4. Rivera Was Experiencing Mental Illness
Considering the meandering nature of Rivera's note, several viewers have theorized that he lived with mental illness. Unsolved Mysteries fan hoursvary guessed that Rivera had something called Truman Show Delusion, which Psychology Today explains is when people believe they are in a TV show-like scenario. Others have hypothesized that Rivera died by suicide after a psychotic break. However, the police told WBAL-TV that Rivera had no history of mental illness, and Rivera's wife doesn't believe it was suicide, either.
"[Allison] believes if he was going to [die by suicide], he would have left a note for [her] and for the family explaining why and what was going on," Meurer told Nerdist. "It's rare that somebody that [dies by] suicide doesn't leave a note or people didn’t see it coming... She also said, 'Because Rey was a writer, he would have left a beautiful note.'"
5. Rivera's Note Was in Code
Redditor quartzlizard theorized that the entire note was actually written to spell out the world "HELP," while others put forth the idea that it's written in a code like Gematria. Vrontasaurus wasn't convinced, however, writing in a Google Doc that there are too many meanings when you plug phrases into an online Gematria decoder like gematrix.org. "I'm not saying that Rey *didn't* encode all or parts of the note in Gematria, but I think this is an unhelpful avenue to explore without having further information," the user wrote in part.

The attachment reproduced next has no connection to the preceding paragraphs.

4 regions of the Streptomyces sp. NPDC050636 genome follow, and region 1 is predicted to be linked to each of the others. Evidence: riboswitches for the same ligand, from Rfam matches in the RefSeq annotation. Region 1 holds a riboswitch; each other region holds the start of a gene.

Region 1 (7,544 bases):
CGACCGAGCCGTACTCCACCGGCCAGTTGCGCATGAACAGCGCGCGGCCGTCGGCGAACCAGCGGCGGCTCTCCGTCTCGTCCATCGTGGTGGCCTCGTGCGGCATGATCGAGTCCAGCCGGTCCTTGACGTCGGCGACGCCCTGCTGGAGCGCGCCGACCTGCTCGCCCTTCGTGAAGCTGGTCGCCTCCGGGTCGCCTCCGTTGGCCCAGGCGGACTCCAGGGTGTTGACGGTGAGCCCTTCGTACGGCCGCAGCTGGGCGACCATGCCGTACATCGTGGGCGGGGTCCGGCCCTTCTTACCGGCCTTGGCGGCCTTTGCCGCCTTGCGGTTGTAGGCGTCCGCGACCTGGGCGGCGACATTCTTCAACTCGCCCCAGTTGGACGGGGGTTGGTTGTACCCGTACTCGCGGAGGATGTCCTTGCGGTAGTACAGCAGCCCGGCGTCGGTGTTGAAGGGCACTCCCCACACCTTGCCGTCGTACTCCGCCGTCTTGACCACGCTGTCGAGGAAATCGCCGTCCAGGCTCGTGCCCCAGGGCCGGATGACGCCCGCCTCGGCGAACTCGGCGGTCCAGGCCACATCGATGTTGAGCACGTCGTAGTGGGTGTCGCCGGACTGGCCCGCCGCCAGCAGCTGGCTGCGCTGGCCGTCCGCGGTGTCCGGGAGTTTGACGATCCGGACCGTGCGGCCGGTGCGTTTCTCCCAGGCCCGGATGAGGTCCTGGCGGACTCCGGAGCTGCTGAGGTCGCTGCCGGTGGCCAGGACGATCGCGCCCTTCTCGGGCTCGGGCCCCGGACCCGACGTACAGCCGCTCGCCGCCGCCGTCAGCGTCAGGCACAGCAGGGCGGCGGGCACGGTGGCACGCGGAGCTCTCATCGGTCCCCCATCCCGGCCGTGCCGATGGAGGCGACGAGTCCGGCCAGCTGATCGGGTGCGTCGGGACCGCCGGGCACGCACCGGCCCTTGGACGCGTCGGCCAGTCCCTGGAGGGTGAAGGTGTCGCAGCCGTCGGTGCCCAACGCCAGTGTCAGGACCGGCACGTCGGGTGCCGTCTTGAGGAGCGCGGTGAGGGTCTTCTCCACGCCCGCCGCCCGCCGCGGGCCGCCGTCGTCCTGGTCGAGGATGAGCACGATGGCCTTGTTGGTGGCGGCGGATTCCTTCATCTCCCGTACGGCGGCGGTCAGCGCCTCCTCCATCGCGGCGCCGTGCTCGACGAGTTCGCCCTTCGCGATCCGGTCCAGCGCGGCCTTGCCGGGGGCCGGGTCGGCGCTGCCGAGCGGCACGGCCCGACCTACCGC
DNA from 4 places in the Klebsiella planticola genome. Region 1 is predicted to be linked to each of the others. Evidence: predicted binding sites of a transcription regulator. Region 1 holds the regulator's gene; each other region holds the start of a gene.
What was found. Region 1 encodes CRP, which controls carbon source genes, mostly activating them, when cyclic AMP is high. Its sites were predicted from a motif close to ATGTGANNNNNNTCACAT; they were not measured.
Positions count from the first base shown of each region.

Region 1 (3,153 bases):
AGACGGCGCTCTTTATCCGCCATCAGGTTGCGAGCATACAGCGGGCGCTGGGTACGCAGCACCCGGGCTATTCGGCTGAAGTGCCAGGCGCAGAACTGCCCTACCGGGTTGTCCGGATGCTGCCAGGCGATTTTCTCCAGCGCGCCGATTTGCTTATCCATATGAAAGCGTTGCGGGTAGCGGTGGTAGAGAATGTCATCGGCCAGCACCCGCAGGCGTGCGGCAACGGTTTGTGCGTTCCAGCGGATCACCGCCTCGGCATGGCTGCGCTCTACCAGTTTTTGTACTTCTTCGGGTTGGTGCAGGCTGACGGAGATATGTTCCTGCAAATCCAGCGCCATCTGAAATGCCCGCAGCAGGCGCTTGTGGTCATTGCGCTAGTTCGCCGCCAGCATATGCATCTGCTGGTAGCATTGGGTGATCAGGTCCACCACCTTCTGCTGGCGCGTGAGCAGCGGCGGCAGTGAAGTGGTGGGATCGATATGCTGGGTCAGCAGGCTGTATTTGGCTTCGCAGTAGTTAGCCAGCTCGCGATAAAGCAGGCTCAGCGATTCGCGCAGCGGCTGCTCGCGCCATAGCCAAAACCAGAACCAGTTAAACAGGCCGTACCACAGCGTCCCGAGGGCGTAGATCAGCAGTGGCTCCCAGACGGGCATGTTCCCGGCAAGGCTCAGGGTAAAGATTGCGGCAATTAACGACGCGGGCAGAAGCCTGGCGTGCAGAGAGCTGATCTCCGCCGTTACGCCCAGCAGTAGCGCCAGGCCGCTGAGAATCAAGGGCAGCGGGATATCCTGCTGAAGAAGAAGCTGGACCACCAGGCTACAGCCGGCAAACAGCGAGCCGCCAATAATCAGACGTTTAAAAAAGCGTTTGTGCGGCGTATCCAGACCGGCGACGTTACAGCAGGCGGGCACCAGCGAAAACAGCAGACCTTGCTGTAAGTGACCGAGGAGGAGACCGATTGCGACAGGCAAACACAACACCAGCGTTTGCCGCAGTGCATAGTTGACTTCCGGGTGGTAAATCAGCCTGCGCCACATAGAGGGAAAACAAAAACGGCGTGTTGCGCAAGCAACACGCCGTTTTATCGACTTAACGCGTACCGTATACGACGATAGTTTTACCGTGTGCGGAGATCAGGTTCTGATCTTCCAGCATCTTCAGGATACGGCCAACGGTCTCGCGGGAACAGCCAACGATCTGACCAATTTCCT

6. It's the Start of a Screenplay
Rivera was an aspiring screenwriter, and some viewers have guessed that his note was actually the beginning of a script — something called a tone or mood reel. Meurer told Nerdist that Allison also believes this might be the case and that her late husband was doing research for a screenplay.
7. It's Just a Note
Perhaps this cryptic paper wasn't related to Rivera's death at all and was simply his innocuous ramblings. Reddit user e6r6i6c posited that it was a list of passwords, while Lostscribe007 theorized that it was "just a loose collection of notes and nothing more.... Rey didn't know he was going to die the night he was killed or I'm sure if he was going to leave a note with details it wouldn't have been cryptic and confusing."
Ultimately, Meurer doesn't think it's worth speculating about. "Allison, who knew Rey and knows that note better than anyone, said to me, 'I know where each of those pieces of that note comes from. What I don't understand is why they're all put together in this letter form,'" she told Nerdist. "So if Allison can't figure it out, and the FBI can't figure it out, I wouldn't even venture a guess."
If you or someone you know is experiencing suicidal thoughts, call the National Suicide Prevention Hotline at 1-800-273-8255 or text HOME to the Crisis Text Line at 741741. You can also reach out to the Trans Lifeline at 877-565-8860 or the Trevor Lifeline at 1-866-488-7386, or to your local suicide crisis center.